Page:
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The Electric-Birefringence

The Electric-Birefringence Set up

The optical train for the birefringence set up is given in Fig.5. The Glan-Thompson polarizer (4) and quarter wavelength plate (5) are oriented at 45 degrees with the normal to the plane in which the schematic is drawn. The transmitted intensity is measured as a function of the angle of the polarizer (6). When properly aligned, this intensity varies sinusoidally with the polarizer angle. The difference in the angle for pure solvent and a sample where the minimum occurs gives the shift in phase angle due to the sample. The analyzer (6) is mounted on a goniometer, and the transmitted intensity is automatically scanned as a function of the angle. An example is given in Fig.6, where an aligned phase of fd-virus is compared to the pure solvent. The accuracy of the measured phase shift is about 0.3 degrees. Birefringence ca be measured at an oblique incident angle, where the maximum angle is 15 degrees. Below this angle, the apparent birefringence due to refraction at the ITO-air and -sample interface can usually be neglected. This can be seen from Fig.7, where the apparent birefringence for a pure solvent is probed as a function of the angle of the laser beam.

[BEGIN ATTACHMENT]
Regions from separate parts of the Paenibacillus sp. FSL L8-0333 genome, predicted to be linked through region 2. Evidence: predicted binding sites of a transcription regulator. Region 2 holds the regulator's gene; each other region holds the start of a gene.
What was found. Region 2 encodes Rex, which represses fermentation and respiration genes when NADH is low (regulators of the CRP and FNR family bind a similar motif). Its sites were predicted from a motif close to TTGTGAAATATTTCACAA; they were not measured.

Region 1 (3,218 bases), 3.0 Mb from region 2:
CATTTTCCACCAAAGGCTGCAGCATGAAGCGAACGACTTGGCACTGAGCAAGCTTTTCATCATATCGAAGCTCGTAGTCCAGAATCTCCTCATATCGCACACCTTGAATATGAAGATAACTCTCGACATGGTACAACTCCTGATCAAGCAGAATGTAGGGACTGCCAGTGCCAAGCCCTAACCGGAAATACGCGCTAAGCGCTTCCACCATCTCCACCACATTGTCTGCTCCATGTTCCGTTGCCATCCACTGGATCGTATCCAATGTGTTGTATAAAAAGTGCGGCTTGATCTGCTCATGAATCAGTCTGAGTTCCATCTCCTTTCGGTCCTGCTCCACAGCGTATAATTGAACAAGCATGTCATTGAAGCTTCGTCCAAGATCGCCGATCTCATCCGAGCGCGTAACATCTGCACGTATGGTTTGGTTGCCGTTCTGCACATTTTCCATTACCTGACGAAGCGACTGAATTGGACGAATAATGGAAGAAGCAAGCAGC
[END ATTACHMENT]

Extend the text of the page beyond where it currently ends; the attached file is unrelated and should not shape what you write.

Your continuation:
Kriegs_11_12_jpgFig.6 (left): An example of a birefringence measurement on an aligned fd-virus phase for two applied frequencies, where is the analyzer angle. The rods are aligned along the electric field, and the angle of incidence is 10 degrees.

Kriegs_13_jpgFig.7: The apparent birefringence (the sample is pure solvent) as a function of the angle of incidence of the laser beam.




0: sample
1: function generator
2: laser (663nm)
3: pin-hole
4: Glan-Thomson P.
5: Quarter wave plate
6: Glan-Thomson A.
7: photosensor
8: pc interface


( K. Kang )